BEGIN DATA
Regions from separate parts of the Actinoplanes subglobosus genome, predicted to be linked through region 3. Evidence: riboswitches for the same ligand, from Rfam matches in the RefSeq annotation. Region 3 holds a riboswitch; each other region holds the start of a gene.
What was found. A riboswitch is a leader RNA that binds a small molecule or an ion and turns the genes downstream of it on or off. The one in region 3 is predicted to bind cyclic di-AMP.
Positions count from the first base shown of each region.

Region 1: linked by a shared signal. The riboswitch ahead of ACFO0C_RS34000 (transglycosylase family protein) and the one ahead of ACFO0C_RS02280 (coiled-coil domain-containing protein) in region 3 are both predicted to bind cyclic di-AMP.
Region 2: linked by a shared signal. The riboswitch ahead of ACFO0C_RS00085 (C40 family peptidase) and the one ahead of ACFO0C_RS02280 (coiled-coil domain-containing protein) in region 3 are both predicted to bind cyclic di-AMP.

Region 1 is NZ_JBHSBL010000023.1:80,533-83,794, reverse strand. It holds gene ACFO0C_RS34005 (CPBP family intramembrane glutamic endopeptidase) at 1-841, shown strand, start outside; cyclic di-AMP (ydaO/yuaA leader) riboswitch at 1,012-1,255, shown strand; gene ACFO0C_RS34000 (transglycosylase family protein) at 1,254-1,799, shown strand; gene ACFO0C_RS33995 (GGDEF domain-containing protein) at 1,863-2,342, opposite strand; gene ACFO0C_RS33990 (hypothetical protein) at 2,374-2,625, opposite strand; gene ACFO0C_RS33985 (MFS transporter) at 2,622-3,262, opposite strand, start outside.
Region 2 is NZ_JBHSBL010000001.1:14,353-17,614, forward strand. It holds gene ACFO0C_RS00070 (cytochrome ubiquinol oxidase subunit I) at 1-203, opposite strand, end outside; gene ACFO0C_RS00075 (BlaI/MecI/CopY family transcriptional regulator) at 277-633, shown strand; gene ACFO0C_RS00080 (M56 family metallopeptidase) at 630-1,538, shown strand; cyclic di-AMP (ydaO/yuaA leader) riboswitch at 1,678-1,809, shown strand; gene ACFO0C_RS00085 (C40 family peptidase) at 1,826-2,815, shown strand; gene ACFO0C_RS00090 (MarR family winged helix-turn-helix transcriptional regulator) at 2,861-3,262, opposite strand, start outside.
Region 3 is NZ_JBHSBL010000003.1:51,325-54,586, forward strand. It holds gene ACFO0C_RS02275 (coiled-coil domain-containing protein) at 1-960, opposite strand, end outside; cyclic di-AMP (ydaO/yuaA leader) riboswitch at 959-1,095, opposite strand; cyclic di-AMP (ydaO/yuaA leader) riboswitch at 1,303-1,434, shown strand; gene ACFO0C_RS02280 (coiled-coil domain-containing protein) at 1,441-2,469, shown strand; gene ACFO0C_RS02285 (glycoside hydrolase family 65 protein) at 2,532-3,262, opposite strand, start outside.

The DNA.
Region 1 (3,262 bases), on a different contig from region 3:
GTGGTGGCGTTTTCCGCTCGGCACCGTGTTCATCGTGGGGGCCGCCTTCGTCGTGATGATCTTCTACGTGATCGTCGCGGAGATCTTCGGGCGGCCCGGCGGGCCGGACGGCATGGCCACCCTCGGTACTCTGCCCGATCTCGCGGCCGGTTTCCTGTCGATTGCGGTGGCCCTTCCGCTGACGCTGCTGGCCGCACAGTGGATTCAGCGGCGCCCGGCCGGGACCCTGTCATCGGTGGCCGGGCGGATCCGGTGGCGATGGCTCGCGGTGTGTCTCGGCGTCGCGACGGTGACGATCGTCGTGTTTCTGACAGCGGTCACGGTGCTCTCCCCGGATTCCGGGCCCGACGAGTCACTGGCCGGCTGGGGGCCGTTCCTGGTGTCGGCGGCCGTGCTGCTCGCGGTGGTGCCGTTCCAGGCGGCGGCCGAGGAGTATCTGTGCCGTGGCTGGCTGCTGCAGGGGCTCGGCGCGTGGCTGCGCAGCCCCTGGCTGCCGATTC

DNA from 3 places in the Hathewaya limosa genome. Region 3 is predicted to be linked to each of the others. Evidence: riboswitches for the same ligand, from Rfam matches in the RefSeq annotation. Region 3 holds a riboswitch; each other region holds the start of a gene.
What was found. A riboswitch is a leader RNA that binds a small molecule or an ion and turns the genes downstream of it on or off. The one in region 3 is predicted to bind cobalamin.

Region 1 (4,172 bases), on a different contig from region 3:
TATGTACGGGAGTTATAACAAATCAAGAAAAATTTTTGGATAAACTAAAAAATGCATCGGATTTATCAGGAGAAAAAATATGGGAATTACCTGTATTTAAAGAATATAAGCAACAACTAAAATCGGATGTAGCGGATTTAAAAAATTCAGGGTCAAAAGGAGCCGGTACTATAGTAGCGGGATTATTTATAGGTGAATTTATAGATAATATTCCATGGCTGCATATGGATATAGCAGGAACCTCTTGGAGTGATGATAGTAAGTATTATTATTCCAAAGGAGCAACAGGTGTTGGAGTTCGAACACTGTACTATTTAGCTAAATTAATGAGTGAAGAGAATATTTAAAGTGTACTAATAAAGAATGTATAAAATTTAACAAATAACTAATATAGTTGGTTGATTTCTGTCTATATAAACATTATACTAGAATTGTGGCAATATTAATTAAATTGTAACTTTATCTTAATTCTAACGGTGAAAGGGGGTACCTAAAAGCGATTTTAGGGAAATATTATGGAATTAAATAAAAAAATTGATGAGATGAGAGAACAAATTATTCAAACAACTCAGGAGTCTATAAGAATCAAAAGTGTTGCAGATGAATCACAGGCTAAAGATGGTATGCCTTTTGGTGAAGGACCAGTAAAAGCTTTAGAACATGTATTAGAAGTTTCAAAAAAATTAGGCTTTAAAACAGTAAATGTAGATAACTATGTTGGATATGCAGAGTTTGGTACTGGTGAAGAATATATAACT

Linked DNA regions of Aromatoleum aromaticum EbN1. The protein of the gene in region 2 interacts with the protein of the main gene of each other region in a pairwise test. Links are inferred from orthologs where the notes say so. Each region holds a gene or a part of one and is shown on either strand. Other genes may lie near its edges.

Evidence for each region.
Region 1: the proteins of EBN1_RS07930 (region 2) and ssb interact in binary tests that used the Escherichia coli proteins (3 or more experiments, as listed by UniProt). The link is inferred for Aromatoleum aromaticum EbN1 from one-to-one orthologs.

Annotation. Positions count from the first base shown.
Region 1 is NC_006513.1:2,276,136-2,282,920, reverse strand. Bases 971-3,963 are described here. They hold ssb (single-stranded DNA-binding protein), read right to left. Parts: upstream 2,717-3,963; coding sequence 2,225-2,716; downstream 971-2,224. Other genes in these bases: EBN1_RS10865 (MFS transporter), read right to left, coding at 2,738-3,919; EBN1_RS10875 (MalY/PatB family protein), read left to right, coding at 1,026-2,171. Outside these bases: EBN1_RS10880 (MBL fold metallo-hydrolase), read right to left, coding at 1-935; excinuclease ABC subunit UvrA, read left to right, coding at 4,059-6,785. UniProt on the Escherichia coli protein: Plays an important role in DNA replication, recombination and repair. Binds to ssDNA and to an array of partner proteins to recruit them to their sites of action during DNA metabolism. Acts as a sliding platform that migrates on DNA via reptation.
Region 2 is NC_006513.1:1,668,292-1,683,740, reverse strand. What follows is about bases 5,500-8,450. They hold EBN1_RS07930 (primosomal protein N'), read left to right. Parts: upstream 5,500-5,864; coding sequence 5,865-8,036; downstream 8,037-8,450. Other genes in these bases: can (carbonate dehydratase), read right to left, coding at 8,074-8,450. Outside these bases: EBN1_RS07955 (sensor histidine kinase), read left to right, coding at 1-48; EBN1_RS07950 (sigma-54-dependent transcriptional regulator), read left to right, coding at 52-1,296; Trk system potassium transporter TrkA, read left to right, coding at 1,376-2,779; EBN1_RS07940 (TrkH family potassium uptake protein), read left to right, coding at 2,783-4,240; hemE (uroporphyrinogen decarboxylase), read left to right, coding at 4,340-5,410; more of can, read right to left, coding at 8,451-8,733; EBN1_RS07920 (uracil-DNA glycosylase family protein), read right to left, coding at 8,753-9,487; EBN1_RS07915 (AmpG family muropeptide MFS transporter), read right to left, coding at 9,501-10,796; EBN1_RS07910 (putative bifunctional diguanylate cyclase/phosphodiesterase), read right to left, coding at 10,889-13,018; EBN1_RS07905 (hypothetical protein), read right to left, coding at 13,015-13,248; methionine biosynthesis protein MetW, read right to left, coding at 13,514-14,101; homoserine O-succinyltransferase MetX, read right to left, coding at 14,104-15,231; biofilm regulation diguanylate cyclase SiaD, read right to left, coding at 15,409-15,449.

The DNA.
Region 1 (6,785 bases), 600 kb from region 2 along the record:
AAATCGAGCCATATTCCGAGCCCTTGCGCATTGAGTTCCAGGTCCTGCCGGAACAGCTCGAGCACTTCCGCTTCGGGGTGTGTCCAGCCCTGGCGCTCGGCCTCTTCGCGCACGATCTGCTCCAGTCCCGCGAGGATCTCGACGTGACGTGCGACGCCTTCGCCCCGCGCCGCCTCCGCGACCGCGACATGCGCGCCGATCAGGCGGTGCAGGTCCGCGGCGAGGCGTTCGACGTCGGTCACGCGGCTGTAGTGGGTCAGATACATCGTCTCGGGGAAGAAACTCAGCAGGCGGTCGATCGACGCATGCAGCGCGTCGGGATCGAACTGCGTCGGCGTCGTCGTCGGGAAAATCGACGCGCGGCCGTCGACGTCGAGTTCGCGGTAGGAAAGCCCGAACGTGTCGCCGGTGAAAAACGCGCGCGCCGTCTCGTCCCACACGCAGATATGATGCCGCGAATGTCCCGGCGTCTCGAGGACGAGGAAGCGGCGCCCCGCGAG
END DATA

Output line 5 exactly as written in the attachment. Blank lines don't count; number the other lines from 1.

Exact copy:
Region 2: linked by a shared signal. The riboswitch ahead of ACFO0C_RS00085 (C40 family peptidase) and the one ahead of ACFO0C_RS02280 (coiled-coil domain-containing protein) in region 3 are both predicted to bind cyclic di-AMP.